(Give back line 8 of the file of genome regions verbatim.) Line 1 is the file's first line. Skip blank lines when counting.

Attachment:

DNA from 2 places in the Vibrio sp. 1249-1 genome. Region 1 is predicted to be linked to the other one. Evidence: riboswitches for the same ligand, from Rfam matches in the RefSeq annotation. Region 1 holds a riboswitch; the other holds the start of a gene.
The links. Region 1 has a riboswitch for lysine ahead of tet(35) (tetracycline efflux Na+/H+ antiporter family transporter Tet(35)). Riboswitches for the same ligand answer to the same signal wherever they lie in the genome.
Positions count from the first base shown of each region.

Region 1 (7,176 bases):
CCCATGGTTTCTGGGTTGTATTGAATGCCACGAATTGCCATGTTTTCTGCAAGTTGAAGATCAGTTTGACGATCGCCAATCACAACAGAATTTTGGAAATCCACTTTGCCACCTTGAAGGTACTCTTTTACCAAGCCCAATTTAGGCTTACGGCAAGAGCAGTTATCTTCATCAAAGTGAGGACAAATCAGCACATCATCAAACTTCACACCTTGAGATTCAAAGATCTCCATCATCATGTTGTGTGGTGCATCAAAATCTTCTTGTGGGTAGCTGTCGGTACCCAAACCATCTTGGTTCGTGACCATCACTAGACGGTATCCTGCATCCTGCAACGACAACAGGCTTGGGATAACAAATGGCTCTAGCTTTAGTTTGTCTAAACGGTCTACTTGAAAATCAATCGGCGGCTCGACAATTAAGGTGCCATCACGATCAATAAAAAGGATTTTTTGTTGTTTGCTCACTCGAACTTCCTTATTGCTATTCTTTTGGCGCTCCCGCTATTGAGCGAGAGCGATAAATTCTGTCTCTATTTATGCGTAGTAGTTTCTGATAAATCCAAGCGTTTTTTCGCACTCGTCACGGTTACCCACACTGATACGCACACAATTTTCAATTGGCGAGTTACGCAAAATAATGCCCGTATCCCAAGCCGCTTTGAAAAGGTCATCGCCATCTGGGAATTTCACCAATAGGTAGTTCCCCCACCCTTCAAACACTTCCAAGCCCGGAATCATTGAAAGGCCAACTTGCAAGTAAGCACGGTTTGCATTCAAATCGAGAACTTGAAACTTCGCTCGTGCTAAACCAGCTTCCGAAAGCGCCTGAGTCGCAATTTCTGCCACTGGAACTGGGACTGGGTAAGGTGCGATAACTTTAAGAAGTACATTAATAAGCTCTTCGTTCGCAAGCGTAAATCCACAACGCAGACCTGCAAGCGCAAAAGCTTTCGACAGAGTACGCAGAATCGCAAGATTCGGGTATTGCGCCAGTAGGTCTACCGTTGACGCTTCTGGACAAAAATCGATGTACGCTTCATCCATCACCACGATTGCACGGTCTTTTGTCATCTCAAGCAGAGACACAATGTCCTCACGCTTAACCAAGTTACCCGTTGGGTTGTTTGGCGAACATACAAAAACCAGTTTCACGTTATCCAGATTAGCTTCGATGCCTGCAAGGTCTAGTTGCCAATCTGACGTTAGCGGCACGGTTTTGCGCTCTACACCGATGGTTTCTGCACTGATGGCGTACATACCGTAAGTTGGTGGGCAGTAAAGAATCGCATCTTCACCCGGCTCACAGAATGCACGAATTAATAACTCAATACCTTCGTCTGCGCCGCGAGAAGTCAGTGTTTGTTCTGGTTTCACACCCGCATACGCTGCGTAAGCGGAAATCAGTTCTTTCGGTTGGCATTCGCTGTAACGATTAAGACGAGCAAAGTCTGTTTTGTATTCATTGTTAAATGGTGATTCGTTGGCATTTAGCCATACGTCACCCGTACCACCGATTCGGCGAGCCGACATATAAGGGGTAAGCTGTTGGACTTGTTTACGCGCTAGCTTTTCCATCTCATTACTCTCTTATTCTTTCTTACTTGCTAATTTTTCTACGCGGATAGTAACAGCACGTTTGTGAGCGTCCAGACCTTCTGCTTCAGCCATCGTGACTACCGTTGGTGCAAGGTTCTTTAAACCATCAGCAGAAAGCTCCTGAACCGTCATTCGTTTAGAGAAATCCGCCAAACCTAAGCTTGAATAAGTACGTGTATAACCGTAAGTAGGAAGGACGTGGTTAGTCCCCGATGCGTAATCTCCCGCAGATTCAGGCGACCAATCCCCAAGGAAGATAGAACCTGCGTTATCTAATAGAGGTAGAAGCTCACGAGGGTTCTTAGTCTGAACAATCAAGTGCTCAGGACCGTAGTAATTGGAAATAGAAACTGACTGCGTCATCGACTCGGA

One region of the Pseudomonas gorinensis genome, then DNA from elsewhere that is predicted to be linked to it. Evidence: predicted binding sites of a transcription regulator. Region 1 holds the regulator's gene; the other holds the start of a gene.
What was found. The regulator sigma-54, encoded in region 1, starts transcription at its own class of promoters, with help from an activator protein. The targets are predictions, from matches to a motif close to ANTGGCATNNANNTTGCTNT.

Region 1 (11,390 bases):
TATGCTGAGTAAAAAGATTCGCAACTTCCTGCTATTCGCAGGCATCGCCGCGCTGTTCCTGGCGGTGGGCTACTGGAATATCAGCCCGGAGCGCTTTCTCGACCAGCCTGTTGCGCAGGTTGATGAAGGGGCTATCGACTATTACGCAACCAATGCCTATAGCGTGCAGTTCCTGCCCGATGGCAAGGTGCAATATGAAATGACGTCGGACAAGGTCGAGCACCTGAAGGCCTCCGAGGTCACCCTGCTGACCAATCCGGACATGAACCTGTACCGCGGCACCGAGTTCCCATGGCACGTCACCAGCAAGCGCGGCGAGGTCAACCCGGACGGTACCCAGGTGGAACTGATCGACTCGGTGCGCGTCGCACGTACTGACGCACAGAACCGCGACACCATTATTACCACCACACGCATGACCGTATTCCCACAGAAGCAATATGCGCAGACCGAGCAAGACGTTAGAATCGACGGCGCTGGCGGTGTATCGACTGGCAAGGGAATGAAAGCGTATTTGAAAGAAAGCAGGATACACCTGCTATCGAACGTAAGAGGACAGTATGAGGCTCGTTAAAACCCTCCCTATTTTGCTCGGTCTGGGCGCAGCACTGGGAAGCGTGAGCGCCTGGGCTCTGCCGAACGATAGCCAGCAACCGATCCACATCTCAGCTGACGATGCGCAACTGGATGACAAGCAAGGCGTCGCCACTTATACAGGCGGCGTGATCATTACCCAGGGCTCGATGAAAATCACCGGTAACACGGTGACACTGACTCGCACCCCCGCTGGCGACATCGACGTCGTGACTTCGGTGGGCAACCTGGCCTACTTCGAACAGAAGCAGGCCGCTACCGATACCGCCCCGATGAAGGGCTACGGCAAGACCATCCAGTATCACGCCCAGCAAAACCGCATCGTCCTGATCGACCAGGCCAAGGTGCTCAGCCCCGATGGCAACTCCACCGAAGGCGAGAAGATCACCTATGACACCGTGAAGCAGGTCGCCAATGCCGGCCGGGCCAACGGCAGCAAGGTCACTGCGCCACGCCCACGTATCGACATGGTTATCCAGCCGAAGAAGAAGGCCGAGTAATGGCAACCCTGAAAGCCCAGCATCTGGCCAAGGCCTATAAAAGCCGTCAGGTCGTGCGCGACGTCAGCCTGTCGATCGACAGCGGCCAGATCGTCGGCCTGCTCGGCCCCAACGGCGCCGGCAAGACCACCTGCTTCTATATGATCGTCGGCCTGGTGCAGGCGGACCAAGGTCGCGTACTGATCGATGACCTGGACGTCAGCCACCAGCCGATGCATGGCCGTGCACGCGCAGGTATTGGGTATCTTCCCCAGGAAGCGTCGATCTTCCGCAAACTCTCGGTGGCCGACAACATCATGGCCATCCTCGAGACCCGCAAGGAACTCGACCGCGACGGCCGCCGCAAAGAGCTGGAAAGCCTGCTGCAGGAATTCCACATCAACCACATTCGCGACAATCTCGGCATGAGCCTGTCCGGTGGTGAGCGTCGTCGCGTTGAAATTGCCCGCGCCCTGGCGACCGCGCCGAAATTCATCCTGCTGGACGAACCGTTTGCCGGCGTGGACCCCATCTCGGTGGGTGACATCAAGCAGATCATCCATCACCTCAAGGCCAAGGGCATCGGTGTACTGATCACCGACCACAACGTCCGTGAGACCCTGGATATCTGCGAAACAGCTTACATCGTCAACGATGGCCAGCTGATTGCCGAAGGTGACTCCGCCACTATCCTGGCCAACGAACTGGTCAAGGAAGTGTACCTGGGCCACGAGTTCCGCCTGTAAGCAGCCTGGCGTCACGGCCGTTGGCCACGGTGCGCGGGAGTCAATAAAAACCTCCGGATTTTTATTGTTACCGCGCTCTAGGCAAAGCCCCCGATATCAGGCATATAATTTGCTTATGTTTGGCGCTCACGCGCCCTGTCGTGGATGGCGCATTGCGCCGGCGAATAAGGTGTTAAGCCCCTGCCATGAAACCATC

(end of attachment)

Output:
Region 1 (11,390 bases):